Florida airport victims: Social butterfly, world traveler, family man

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FORT LAUDERDALE, Fla. — Many of the five people killed in the Fort Lauderdale airport shooting were on vacation, headed for cruises that promised sun, sand and fun. Three were collecting their luggage when a gunman opened fired in the baggage claim area of Terminal 2 at the airport — a hub for cruisers headed to Port Everglades.

An official list of victims had not been released by Saturday afternoon. But family and friends of some of the victims confirmed the identities and shared their stories.

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Members of Olga Woltering’s church in suburban Atlanta circulated news of her death. She’d been an active part of the Catholic Church of the Transfiguration in Cobb County since 1978.

“Olga was one of the most joyful, loving, caring and committed people I have ever met,” a church statement said.

“This is a horrible tragedy for everyone here at Transfiguration, especially because Olga was so loved.”

Funeral arrangements are not yet scheduled, said Cat Doyle, a church spokeswoman. Parishioners said she was in her 80s, but no exact age was given.

Woltering and her husband flew to Fort Lauderdale for a cruise, parishioners said.

Friends said she was originally from England. Ralph Woltering had served in the U.S. Air Force, parishioner Alvin Connolly said.

“From what I understand, their sons are in Florida with her husband right now,” Connolly said. “He’s 90 or more himself, so it’s kind of a fragile situation for him as well.”

The couple lived in a retirement community and were socially active.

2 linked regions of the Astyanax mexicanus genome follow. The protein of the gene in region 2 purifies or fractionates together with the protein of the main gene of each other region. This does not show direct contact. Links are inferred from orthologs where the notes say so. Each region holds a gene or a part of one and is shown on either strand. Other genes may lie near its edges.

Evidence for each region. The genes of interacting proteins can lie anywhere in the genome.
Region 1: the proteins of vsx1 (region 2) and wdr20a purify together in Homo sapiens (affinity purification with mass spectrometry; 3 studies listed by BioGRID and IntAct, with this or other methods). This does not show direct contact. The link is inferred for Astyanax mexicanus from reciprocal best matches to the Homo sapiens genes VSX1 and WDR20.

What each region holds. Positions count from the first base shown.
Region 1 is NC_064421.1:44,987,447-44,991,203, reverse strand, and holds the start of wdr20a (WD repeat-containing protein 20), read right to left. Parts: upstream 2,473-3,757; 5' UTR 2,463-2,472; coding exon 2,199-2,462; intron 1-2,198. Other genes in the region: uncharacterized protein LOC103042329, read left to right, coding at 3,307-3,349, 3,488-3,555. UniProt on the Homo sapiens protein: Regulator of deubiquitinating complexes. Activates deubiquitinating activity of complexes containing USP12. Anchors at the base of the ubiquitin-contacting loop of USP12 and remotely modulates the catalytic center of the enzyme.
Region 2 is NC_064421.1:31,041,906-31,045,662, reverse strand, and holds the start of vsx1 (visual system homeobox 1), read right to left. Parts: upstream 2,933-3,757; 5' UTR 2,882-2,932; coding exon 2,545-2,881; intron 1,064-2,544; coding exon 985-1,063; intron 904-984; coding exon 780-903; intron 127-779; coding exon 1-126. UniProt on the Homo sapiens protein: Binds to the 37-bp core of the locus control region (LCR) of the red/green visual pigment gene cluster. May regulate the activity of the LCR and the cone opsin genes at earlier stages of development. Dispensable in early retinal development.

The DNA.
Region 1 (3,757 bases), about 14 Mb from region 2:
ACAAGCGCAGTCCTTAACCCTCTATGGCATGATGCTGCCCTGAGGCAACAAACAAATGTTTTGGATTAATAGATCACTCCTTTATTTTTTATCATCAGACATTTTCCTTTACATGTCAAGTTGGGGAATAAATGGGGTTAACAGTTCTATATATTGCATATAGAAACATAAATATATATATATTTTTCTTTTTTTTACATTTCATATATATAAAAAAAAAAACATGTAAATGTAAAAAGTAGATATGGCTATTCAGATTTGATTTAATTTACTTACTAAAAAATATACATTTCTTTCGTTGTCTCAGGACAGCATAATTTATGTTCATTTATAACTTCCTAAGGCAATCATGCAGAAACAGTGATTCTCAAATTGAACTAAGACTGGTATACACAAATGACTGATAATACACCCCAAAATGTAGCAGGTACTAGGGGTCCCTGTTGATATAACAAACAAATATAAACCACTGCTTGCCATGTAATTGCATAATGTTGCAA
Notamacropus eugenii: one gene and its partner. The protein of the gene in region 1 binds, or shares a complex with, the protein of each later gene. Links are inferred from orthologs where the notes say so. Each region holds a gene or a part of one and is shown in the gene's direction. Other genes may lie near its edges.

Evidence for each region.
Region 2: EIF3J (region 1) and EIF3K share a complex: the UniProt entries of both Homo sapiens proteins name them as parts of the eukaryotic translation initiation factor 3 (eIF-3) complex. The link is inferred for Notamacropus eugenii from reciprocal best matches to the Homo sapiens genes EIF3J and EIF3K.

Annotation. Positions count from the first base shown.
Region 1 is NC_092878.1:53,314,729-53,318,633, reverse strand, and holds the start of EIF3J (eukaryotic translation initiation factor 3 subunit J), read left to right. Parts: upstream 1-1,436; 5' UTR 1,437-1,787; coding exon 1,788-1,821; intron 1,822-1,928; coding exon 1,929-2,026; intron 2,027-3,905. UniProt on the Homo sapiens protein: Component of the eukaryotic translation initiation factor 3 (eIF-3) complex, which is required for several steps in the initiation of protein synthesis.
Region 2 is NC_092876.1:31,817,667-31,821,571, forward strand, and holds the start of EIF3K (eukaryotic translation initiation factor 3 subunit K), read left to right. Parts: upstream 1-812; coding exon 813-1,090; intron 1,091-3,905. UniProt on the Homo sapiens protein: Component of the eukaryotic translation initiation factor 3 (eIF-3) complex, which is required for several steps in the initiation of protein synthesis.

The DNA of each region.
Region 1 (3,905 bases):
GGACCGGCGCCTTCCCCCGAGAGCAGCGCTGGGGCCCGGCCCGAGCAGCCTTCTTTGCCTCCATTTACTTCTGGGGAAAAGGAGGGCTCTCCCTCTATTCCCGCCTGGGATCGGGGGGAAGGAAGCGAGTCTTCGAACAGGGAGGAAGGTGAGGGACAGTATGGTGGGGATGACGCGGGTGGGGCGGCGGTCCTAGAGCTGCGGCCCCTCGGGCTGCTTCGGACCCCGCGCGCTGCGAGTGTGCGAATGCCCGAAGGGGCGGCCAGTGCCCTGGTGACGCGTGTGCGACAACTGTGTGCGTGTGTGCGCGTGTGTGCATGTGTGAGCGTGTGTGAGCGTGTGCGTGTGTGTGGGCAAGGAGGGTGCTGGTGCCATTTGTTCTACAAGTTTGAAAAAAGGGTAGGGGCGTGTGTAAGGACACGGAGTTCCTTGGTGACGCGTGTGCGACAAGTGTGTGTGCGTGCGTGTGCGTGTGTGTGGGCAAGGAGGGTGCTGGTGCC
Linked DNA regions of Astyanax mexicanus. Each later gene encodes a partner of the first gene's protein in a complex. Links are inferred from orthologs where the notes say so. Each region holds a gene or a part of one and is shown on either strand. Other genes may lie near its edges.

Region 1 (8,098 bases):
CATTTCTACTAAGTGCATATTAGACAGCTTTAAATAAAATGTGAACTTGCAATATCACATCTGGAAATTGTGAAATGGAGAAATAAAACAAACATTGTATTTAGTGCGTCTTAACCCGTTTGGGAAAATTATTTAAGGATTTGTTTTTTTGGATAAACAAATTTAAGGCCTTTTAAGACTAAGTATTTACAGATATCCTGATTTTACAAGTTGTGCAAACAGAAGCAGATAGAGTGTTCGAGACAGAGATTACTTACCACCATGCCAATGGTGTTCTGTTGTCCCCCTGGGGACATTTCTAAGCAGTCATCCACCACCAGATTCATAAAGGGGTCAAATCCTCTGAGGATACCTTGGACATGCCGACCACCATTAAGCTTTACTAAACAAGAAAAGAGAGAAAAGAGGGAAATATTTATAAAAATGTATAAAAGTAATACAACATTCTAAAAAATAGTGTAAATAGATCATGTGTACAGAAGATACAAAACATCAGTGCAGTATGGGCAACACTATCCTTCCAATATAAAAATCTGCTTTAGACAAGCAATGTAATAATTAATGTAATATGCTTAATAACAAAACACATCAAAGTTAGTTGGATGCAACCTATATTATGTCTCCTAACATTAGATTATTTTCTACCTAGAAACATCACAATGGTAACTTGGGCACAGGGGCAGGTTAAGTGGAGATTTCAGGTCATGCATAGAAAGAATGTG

“She and her husband were kind of the life of the party,” Connolly said. “They’d go to a dance, and they’d be the last ones on the floor.

“You look at them and say ‘Man I hope I can do everything they do when I’m that age,'” Connolly said.

Woltering was active in the ladies auxiliary of the Knights of Columbus, a Catholic charity affiliated with her church, said Roger Heil, the grand knight of the local Knights of Columbus group. Her husband was involved in the Knights of Columbus, he said.

Heil informed other members of the group that Woltering had died. He said he learned of her death from a past grand knight of the local group.

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Michael Oehme was a frequent traveler who loved to cruise with his wife, and the couple was about to head out to sea again, his sister told The Associated Press on Saturday.

“They were supposed to leave today,” Elizabeth Oehme-Miller, 52, said by phone from Council Bluffs, also the couple’s hometown. “They were happy to be going on another trip.”

Oehme, 57, was a land surveyor and owned his own business, Boundaryline Surveys, his sister said.

His wife, Kari Oehme, is hospitalized with injuries from a gunshot wound to the shoulder and is expected to recover, with a family member flying to Fort Lauderdale to help her return home, her sister-in-law said. Kari Oehme is a clerical worker at a local office, Oehme-Miller said.

She said she learned that the couple was at the airport during the shooting through a text message from her daughter.

“I still can’t believe it’s true,” Oehme-Miller said. “It hasn’t hit yet. I’m kind of in shock right now.”

The couple was supposed to be cruising to the Caribbean a day after their arrival at the Fort Lauderdale airport, a hub for vacationers headed to ships at Port Everglades.

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Terry Andres of Virginia Beach, Virginia, was at the airport to begin a vacation with his wife, Ann, and a celebration for the couple — his 63rd birthday was coming up, according to a close friend.

Andres died; his wife was uninjured, said the friend, who asked to remain anonymous.

“Terry was the kindest, sweetest and best kind of friend anyone could have. He was the ultimate family man,” said the friend, who has known Andres since high school. “He and Ann were married for 40 years, and he absolutely adored his children and grandchildren.”